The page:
Eckhart Branch Bridge
By Mike Welsh
[This article was published in the March 1998 issue of the Bull Sheet following demolition of the bridge]
One of Cumberland, Maryland's, oldest railroad structures has been demolished. The Cumberland and Pennsylvania Railroad's Eckhart Branch bridge over Will's Creek at the west end of the Cumberland Narrows was removed by contractors during a three-day period beginning January 19, 1998. It was nearly 153 years old.
The 246.7-foot-long single-track bridge consisted of four 45-foot brick arches resting on granite piers. Capstones which ran the length of the bridge on each side appeared to be sandstone. It made an attractive structure. The bridge withstood numerous floods, which together with age, helped to deteriorate it. Sometime after the 1940's, steel reinforcements were added to help stabilize the sides.
When the B&O Railroad arrived in Cumberland in 1942, coal was already being mined in the area, though on a limited scale due mainly to transportation constraints. Now that rail transportation was a reality, coal mine owners were eager to use this cheap and efficient means to tap markets heretofore nearly impossible to reach. The Maryland Mining Company in 1845-46 built a nine-mile railroad from their mines at Eckhart Mines to a connection at the west end of the Narrows with the Maryland and New York Iron and Coal Company's railroad from Mount Savage, Maryland, to their connection with the B&O at Cumberland. The Eckhart Branch followed the valley drained by Braddock Run and included three percent grades, two tunnels, one horseshoe curve, and the bridge over Will's Creek.
It is believed that the B&O operated the Eckhart Branch in its earliest years. One curiosity was passenger service on the branch. Eastbound passenger trains from Eckhart Mines to Cumberland consisted of a single coach that was drifted the entire downgrade distance to Cumberland controlled by handbrakes to make the station stops. This practice continued at least through the 1870's.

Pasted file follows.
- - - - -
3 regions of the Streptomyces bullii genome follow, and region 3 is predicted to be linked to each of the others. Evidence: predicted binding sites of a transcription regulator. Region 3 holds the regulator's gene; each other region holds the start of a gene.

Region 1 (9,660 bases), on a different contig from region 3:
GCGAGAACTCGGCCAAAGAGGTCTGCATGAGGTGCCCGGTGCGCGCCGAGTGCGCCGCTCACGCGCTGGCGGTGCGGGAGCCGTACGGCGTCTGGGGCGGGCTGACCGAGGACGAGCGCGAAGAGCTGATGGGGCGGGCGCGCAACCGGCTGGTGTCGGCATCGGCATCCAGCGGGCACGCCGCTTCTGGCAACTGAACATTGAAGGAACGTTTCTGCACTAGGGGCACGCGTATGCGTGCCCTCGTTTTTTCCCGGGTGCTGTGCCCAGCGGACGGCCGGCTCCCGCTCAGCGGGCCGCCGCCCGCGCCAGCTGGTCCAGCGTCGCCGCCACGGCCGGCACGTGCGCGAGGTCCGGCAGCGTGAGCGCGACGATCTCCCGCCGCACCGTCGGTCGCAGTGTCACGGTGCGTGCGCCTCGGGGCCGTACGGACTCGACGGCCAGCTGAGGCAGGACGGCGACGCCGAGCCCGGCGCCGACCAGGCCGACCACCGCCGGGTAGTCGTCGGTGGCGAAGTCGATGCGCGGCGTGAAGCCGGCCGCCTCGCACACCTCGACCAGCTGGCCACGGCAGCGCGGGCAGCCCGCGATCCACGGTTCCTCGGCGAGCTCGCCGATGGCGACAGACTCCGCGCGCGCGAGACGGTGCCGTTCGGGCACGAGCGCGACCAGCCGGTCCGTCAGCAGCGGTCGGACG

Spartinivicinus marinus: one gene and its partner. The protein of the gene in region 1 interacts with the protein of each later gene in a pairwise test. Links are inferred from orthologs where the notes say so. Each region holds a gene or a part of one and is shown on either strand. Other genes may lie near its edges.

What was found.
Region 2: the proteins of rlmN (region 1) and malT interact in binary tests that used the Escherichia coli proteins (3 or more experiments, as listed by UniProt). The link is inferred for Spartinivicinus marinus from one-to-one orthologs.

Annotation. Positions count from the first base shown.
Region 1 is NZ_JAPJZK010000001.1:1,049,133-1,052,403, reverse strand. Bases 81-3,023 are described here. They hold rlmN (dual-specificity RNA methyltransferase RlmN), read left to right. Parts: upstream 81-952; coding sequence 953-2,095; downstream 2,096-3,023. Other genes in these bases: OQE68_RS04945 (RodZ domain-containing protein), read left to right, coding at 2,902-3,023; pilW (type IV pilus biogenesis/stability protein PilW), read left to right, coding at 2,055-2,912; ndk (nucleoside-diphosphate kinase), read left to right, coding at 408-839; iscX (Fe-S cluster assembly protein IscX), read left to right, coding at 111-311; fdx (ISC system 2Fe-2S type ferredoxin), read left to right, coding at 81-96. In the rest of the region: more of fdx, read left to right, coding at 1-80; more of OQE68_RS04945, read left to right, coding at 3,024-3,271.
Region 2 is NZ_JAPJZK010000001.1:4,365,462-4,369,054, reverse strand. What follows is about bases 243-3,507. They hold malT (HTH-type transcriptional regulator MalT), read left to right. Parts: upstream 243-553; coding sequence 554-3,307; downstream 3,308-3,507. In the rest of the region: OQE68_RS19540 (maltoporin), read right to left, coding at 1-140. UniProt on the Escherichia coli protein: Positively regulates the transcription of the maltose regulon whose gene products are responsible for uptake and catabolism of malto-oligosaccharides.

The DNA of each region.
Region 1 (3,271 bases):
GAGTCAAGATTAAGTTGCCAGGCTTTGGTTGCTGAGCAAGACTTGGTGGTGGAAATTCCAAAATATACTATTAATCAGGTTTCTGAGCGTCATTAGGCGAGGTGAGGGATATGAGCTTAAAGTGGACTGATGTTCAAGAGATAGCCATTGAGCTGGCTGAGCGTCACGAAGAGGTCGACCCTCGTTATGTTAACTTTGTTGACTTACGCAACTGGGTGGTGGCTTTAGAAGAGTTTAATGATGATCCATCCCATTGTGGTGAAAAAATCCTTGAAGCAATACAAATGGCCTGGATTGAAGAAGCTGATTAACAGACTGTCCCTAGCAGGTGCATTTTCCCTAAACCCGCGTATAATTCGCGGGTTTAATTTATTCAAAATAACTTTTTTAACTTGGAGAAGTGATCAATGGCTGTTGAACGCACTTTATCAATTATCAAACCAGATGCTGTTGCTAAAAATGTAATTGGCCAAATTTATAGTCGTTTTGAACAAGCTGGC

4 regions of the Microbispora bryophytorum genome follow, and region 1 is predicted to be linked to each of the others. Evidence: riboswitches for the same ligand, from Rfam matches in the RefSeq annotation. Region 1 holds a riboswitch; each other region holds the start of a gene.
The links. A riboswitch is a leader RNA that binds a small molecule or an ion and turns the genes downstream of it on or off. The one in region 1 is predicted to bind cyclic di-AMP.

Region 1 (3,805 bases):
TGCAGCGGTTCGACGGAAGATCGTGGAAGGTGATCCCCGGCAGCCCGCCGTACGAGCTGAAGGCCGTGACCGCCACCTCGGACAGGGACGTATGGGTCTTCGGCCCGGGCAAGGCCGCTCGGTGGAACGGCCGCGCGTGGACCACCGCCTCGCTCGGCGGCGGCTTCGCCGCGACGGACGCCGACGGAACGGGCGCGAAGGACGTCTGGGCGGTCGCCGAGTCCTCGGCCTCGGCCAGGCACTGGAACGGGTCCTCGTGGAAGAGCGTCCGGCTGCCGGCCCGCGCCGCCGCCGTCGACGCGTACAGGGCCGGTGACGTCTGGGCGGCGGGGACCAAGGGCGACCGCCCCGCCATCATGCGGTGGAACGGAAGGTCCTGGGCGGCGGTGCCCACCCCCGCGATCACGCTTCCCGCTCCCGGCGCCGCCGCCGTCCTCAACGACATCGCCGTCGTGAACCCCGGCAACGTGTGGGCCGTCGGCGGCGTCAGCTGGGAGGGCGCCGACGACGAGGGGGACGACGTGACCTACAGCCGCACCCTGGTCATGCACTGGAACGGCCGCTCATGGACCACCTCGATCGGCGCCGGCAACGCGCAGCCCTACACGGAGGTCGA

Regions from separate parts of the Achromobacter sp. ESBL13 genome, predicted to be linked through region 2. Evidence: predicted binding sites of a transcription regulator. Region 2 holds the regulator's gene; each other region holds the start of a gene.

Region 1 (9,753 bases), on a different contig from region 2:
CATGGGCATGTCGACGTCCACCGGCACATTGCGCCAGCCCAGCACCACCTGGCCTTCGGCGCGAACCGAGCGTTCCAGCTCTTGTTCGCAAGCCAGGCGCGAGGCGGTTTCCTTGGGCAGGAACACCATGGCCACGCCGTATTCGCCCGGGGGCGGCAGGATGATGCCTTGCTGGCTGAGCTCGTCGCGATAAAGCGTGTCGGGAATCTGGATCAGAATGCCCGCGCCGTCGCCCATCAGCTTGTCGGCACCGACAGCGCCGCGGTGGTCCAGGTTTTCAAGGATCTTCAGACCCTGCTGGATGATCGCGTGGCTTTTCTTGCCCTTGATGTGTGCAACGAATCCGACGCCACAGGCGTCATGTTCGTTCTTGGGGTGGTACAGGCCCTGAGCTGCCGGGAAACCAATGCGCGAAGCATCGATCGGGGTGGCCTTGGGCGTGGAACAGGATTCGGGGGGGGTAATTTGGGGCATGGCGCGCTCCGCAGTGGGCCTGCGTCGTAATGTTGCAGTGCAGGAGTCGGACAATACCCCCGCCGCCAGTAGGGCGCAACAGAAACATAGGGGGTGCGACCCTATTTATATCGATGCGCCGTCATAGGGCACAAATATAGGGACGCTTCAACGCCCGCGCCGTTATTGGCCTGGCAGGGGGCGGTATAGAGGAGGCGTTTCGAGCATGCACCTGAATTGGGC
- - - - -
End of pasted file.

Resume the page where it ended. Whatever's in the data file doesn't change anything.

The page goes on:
The Maryland Mining Company owned the branch until November 1852 when it conveyed its railroad and equipment to the Cumberland Coal and Iron Company. When CC&I Company merged with Consolidation Coal Company in 1870, the Eckhart Branch was acquired by the Cumberland and Pennsylvania Railroad, a wholly owned subsidiary of Consolidation Coal Company. C&P was incorporated on March 4, 1850.
C&P owned and operated the branch until May 12, 1944, when financially troubled Consolidation Coal sold the C&P to the Western Maryland Railway for $1.1-million. The look of the C&P disappeared at this time, although the railroad was not formally merged into the Western Maryland until September 1, 1953.
The Eckhart Branch's demise began September 1, 1954, when 7.6 miles of the branch was abandoned from Eckhart down to the National Road grade crossing. (The Hoffman Branch at Eckhart had been abandoned in December 1948.) The remaining 1.4 miles from track end to Eckhart Junction was retained to serve coal customers. By the early 1980's, this portion was also out of service, and the track was removed between these points about 1984.
Despite the track being removed, the bridge was left standing, and it was believed by many that it was to be saved. A few disastrous floods damaged but did not destroy the bridge, however no further repairs were made to stabilize it.
This writer realized that with no repairs being made, it probably was not the intention of the powers-that-be to save the bridge. The county was pressured by homeowners and businesses located in the flood plain of Will's Creek at Locust Grove to remove the bridge. It was said that during periods of high water, debris would collect at the bridge causing the creek to rise out of its banks. Unfortunately, Allegany County decided to demolish the oldest railroad bridge in the county, and another relic of Cumberland's railroad history is lost forever.
The Eckhart Branch Bridge on January 18, 1998, just one day before demolition began [photo by Ken Lehman]
View of George's Creek Junction (circa-1922) looking east, showing the Eckhart Branch Bridge lower left [photo from Mike Welsh collection]